Published on October 28th, 2021
If a loved one died due to carelessness, our lawyers might be able to assist you in bringing a wrongful death case against the guilty person.
When a loved one passes away, those left behind are frequently burdened by financial as well as emotional grief.
Attorneys in Atlanta have spent decades fighting for the rights of families who have lost a loved one due to someone else’s negligence.
They’re committed to helping customers get the compensation they’re owed so they may focus on healing instead of worrying about money.
The attorneys at mg4law.com in the Atlanta office are dedicated to assisting individuals who have suffered the death of a loved one in obtaining financial compensation as well as justice.
Use the free, no-obligation investigation form to get in touch with them and learn more about how they might assist.
What Exactly Is Wrongful Killing?
Death caused by the negligence or intent of another person is known as “wrongful death” in legal terminology.
Wrongful death cases aim to hold a third party accountable for the death of a victim that might have been prevented.
A lawsuit may be filed against anybody who was negligent and caused the death, such as a negligent surgeon or a drunk motorist.
Even though money will never replace the loss of a loved one, Georgia’s wrongful death laws are set up to allow the family of a victim to recover damages and restore financial stability after a tragic event.
Damages Caused By Unjustified Killing
Surviving family members of the deceased may be entitled to financial compensation for medical bills, burial costs, and even punitive damages, depending on the facts of the case and the evidence available.
For exceptionally severe conduct, punitive damages may be possible if an offended party violated the law during the wrongful death incident.
In addition to monetary compensation, a family of the deceased may be entitled to:
- Suffering for the departed’s family.
- Before death, compensation for the dead’s suffering.
- Loss of future earnings from employment.
- Child, spouse, or parent recompense for the breakup of a relationship.
- Inability to collect unemployment and retirement benefits as a result of being laid off.
Only a limited number of people in Georgia have the right to file a wrongful death claim after losing a loved one.
Only the following families may get compensation for the death of a victim under Georgia’s criminal death statutes:
- The spouse of the victim.
- Surviving children of the late (if there is no spouse).
- Survivors’ relatives (if there are no children or spouses).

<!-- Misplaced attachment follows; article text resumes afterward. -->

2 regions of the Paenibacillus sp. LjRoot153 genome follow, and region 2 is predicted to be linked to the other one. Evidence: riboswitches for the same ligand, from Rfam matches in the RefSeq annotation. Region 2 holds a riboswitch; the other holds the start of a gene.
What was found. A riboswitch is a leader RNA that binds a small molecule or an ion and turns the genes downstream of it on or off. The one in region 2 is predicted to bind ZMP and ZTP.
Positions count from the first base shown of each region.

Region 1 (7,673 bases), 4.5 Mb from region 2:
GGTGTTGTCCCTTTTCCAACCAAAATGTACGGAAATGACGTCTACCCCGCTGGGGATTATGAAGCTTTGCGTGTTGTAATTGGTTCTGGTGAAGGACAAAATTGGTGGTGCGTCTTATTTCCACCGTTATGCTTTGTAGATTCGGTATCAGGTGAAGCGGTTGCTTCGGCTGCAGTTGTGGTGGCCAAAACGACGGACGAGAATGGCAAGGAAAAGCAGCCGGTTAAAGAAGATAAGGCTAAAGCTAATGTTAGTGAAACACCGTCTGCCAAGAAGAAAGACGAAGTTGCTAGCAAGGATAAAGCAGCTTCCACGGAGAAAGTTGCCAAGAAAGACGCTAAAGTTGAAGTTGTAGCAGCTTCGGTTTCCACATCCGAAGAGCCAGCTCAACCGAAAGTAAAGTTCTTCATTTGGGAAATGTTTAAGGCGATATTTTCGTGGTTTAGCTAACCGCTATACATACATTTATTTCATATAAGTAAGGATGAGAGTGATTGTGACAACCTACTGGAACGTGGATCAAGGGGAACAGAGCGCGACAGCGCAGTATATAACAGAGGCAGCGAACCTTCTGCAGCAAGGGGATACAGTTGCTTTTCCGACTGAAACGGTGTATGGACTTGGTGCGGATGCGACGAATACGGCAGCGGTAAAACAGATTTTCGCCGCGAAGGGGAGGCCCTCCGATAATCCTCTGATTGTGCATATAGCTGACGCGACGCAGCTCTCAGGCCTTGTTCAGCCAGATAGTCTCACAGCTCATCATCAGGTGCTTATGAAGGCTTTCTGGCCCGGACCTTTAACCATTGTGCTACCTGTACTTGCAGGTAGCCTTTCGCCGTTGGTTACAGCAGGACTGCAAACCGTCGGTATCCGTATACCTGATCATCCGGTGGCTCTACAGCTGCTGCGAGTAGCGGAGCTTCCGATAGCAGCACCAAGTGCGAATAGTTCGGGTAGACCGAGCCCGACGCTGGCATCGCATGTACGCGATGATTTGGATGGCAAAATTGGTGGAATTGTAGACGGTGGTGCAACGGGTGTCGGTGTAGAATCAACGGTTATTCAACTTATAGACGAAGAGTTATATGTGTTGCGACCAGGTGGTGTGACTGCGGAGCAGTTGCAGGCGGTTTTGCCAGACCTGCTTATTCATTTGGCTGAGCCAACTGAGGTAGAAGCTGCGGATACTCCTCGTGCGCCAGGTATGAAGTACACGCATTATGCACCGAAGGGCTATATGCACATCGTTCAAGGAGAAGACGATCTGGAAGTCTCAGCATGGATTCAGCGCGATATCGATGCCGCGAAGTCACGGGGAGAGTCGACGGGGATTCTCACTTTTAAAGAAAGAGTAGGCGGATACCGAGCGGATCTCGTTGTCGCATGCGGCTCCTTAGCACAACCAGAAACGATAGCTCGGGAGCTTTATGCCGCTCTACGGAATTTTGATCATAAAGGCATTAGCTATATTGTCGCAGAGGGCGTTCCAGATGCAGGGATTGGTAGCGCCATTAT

- The executor of the dead estate (if there is no spouse, children, or living parents).
According to Georgia law, if a spouse gets compensation and no will has been made, the spouse must split the award with any surviving children.
Parents or legal guardians will be compensated while their children are minors, and this arrangement will last until the kid reaches 18.
What Happens In A Wrongful Death Case In Atlanta?
Before we accept a new customer, we evaluate their claim. A third person, such as a driver or doctor, must have been careless or malevolent.
We must show that the defendant owed the dead a duty to safeguard them from severe harm, which was breached.
For example, doctors must provide specific treatment to their patients. An unrequested regular diagnostic test may result in a patient’s death. Then our lawyers must show carelessness caused the death.
This may include hiring medical experts to reveal the doctor’s negligence that killed the patient. Finally, we must show that the end of a loved one damaged the family. In the example below, non-financial losses occur.
Our attorneys may be able to assist you in insuring payment to the liable party. We will consult economists after collecting evidence and establishing liability.
We will call experts, investigators, and witnesses if the defendant refuses to settle. Our Atlanta trial lawyers are proud to go to court to guarantee our clients are adequately compensated.
If there is no will and a spouse gets compensation, the spouse must divide the award with any surviving children.
If the children are under the age of 19, the compensation will be put in the name of the parent or legal guardian. Fill out the free, no-obligation case review form to talk with them about your possible claim.